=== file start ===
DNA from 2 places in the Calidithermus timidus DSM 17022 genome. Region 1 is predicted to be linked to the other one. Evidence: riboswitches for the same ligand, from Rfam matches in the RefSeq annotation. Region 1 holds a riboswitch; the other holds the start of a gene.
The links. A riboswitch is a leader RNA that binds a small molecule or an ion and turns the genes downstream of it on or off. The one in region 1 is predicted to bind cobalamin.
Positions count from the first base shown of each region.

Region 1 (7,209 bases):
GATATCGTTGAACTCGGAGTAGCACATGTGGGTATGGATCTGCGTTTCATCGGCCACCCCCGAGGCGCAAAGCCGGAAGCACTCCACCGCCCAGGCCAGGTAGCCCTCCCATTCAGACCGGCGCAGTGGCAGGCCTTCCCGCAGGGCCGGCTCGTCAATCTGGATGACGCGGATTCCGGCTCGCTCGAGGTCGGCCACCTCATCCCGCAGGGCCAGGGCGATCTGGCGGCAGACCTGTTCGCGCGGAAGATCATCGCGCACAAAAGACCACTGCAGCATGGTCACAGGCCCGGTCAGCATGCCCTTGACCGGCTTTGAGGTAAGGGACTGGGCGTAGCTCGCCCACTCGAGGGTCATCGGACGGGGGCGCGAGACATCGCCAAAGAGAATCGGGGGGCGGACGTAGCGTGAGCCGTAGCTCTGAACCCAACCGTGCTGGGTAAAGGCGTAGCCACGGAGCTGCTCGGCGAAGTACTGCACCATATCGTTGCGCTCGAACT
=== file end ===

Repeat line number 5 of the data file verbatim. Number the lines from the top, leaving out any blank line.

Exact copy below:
GATATCGTTGAACTCGGAGTAGCACATGTGGGTATGGATCTGCGTTTCATCGGCCACCCCCGAGGCGCAAAGCCGGAAGCACTCCACCGCCCAGGCCAGGTAGCCCTCCCATTCAGACCGGCGCAGTGGCAGGCCTTCCCGCAGGGCCGGCTCGTCAATCTGGATGACGCGGATTCCGGCTCGCTCGAGGTCGGCCACCTCATCCCGCAGGGCCAGGGCGATCTGGCGGCAGACCTGTTCGCGCGGAAGATCATCGCGCACAAAAGACCACTGCAGCATGGTCACAGGCCCGGTCAGCATGCCCTTGACCGGCTTTGAGGTAAGGGACTGGGCGTAGCTCGCCCACTCGAGGGTCATCGGACGGGGGCGCGAGACATCGCCAAAGAGAATCGGGGGGCGGACGTAGCGTGAGCCGTAGCTCTGAACCCAACCGTGCTGGGTAAAGGCGTAGCCACGGAGCTGCTCGGCGAAGTACTGCACCATATCGTTGCGCTCGAACT